The UAB Comprehensive Transplant Institute performs human leukocyte antigen (HLA) testing prior to organ transplantation, to help ensure a good match between donor and recipient and reduce the risk of rejection. This testing is carried out by the Institute’s state-of-the-art Histocompatibility and Immunogenetics Lab, which plays an important role in the transplant process.
Leading up to UAB’s first clinical-grade pig-to-human kidney xenotransplant, the laboratory, under the direction of Vera Hauptfeld-Dolejsek, PhD, developed swine leukocyte antigen (SLA) testing protocols for similarly determining how well a pig’s organs would match with a particular human recipient. Julie Houp, an associate director in the lab, participated in UAB’s groundbreaking xenotransplant study, which explored the science behind SLA testing while evaluating the real-world viability of pig-to-human organ transplants.
The laboratory’s research showed that the risk of incompatibility is much lower than with human-to-human transplants, and it also demonstrated that SLA testing is effective in identifying poor matches between species. Next steps include scaling up its SLA testing capability to support the volume that would be needed for a major clinical trial with human recipients and establishing guidelines for post-transplant monitoring.
Procured at a pathogen-free facility, the pig kidneys were modified with 10 key gene edits that made them suitable for direct clinical-grade therapeutic use in humans. Serologic compatibility was assessed between the donor pig and the human decedent recipient prior to transplant. The recipient was tested at regular intervals post-transplant for the presence and/or development of HLA-specific antibodies. The gene-modified pigs do not express red blood cell antigens and therefore are “universal donors” with respect to human blood type.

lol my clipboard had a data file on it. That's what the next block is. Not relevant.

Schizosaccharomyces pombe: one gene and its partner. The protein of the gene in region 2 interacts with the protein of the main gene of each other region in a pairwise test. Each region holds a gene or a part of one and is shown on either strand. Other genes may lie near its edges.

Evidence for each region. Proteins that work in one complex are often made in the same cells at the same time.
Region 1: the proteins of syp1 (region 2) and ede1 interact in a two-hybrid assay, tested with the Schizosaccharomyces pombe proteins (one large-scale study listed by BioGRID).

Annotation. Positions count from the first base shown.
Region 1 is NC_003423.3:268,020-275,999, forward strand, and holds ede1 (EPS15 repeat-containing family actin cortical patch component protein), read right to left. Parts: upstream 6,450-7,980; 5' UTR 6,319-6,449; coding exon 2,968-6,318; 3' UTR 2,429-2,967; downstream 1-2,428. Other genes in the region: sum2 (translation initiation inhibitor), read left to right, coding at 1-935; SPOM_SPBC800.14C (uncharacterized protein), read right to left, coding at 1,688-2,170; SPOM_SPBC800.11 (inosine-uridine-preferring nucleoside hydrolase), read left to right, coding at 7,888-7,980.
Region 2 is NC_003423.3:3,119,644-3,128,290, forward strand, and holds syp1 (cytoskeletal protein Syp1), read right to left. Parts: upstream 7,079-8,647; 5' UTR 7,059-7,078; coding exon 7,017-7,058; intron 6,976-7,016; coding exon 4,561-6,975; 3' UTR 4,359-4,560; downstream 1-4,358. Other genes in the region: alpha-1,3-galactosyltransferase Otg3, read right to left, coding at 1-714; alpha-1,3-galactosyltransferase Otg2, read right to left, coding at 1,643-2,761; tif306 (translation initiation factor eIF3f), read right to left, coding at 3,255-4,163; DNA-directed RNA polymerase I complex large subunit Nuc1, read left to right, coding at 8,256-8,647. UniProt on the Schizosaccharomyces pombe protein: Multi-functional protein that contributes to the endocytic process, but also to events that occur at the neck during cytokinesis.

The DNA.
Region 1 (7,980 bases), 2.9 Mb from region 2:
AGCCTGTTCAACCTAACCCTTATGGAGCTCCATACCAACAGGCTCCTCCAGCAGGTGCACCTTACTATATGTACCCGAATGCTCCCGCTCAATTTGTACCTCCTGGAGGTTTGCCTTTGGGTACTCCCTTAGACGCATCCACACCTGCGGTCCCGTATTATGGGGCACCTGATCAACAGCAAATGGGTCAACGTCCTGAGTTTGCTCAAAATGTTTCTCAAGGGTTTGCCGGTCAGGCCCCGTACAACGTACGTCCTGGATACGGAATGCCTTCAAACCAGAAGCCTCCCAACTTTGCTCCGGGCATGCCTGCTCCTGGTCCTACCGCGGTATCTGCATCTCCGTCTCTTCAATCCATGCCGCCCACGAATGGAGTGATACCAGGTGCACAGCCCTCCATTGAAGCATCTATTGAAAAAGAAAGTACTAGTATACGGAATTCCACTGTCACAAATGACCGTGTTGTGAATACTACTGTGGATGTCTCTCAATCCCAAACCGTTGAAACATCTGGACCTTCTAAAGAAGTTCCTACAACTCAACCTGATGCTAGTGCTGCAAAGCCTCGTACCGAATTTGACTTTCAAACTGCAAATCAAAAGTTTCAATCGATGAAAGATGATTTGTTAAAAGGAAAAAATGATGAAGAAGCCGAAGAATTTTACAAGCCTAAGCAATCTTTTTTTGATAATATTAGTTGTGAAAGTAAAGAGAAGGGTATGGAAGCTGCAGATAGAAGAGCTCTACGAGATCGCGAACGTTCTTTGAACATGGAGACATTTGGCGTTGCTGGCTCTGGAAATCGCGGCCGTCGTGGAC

“Obviously we want to be able to adapt this for wider use, and that would include post-transplant monitoring,” Houp says. “That really wasn’t an issue here, because the decedent recipient was only kept alive for several days post-transplant. Under normal circumstances, the recipient hopefully is going to be alive indefinitely, so we will need a way to monitor for rejection, and that’s our next big hurdle.”
Although humans are not expected to possess anti-SLA antibodies stemming from prior sensitization events, pre-existing anti-HLA antibodies may cross-react with SLA alleles.
“In theory, it shouldn’t be that way, because most people presumably have not been exposed to SLA, so we would assume that they wouldn’t make antibodies and be incompatible,” Houp says. “But it turns out that there is a lot of homology between the species, so when they are incompatible with certain HLA, they are incompatible to certain SLA for the same reasons. There is a cross-reaction.”
Despite the progress the laboratory has made with SLA testing, Houp says much work remains to be done. “We’ve only scratched the surface at this point,” she says. “We have to determine exactly what is responsible for that cross-reaction. We know that we can get cross-reactivity, and we can get a positive cross-match in this model, so that’s important. We can get a negative cross-match, which is important as well. The fact that we established a positive control tells us that a negative result is meaningful. If all we ever got was negative, then we wouldn’t know whether we are detecting something relevant or not.”